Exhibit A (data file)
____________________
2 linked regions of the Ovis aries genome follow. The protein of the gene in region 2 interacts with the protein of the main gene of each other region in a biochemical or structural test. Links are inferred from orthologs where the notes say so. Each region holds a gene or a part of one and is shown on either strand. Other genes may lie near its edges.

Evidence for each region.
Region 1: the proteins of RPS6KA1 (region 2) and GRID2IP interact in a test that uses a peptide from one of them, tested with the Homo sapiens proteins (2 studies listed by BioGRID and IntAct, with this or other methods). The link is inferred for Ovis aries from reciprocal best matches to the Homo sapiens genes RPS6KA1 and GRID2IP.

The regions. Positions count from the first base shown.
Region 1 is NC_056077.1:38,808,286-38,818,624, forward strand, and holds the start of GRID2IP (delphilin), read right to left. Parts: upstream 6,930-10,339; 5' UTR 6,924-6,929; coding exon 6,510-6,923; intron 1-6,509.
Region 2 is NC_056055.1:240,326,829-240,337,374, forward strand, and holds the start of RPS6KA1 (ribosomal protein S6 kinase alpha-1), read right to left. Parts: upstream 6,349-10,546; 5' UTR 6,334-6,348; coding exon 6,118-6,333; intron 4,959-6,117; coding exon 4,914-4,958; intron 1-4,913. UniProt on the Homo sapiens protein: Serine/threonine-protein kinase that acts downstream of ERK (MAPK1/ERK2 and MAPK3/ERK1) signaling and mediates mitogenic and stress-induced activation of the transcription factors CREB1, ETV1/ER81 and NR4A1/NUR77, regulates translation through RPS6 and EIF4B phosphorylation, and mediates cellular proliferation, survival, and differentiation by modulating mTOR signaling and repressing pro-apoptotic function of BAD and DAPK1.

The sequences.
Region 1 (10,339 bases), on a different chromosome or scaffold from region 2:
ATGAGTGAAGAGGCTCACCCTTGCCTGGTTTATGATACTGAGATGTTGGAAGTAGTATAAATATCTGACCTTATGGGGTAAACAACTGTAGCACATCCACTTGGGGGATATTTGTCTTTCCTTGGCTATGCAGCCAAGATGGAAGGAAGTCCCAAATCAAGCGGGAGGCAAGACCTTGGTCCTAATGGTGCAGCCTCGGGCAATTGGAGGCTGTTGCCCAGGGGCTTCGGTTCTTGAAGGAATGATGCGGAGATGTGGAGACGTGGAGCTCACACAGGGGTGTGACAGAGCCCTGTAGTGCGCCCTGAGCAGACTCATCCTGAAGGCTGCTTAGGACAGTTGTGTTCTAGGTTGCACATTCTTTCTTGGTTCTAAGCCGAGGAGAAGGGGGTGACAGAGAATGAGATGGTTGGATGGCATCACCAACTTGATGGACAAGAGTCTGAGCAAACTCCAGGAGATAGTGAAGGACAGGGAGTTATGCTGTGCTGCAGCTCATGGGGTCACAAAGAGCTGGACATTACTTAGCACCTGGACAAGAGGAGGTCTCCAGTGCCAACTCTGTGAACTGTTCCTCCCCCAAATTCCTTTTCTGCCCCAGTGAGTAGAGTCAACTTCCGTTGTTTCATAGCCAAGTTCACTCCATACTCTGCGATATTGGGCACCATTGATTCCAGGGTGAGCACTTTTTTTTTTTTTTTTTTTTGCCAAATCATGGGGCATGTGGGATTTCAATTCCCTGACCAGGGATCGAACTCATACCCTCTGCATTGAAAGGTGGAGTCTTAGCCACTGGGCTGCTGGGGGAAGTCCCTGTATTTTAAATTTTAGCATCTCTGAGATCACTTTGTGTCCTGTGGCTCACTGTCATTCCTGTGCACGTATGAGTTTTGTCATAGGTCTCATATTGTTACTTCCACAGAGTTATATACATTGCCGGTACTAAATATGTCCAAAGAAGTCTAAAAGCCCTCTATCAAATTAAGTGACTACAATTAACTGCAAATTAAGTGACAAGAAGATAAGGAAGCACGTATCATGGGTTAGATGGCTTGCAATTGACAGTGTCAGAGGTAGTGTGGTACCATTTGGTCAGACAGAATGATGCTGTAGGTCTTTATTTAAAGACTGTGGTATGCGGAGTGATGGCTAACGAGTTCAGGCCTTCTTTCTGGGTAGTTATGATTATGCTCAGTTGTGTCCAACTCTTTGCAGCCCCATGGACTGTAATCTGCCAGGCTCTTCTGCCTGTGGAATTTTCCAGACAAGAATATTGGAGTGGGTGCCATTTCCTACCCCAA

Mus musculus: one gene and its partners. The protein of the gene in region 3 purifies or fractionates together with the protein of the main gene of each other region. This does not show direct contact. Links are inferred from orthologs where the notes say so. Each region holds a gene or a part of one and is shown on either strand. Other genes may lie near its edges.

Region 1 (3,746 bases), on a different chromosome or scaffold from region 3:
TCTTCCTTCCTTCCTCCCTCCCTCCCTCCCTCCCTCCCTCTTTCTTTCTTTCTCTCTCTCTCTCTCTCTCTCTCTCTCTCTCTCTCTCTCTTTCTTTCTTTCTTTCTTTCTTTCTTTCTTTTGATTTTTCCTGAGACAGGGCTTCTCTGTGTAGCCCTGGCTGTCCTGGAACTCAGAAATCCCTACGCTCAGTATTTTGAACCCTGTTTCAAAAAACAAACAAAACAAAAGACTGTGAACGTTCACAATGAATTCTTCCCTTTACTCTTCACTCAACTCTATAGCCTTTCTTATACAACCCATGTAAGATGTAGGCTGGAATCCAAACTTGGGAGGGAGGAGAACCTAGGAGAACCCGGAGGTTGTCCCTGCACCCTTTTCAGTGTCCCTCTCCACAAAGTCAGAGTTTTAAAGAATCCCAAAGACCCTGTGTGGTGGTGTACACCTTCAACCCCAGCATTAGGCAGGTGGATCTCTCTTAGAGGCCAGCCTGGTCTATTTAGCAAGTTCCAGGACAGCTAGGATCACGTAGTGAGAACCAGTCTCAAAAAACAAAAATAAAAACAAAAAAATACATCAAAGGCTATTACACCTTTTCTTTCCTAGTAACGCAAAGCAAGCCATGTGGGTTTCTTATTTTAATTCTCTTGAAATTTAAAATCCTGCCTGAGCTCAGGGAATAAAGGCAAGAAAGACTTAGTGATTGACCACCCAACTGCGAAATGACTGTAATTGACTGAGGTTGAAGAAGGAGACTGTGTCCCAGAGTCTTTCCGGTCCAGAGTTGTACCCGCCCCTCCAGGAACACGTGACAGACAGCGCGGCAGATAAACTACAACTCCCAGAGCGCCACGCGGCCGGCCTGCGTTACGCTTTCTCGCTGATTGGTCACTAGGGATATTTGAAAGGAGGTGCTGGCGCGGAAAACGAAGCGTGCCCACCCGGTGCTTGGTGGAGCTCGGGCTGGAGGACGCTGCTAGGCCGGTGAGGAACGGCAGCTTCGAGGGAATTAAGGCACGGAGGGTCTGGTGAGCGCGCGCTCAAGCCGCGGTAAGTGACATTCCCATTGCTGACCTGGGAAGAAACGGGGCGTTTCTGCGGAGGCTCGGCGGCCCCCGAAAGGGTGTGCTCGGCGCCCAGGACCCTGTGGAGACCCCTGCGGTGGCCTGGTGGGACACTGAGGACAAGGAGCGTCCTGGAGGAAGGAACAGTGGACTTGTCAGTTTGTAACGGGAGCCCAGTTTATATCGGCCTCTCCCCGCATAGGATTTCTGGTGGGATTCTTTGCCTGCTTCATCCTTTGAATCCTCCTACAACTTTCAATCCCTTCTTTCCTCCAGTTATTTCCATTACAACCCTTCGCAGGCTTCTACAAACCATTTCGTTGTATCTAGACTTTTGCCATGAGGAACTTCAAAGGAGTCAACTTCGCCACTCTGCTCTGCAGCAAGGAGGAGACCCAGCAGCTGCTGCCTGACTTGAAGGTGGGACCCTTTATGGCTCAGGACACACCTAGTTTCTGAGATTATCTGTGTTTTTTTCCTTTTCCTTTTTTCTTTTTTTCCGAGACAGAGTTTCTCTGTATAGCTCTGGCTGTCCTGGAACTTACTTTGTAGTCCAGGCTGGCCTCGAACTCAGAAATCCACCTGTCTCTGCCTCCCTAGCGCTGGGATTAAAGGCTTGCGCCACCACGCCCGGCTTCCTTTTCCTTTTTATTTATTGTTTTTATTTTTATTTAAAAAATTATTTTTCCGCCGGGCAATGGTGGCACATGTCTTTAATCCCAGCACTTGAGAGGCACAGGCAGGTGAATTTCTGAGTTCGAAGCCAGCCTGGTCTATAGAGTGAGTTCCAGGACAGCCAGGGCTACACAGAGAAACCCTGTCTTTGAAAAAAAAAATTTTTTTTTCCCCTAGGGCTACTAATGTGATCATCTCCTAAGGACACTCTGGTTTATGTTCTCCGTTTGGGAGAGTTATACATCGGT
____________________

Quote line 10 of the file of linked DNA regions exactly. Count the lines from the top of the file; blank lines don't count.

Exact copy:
Mus musculus: one gene and its partners. The protein of the gene in region 3 purifies or fractionates together with the protein of the main gene of each other region. This does not show direct contact. Links are inferred from orthologs where the notes say so. Each region holds a gene or a part of one and is shown on either strand. Other genes may lie near its edges.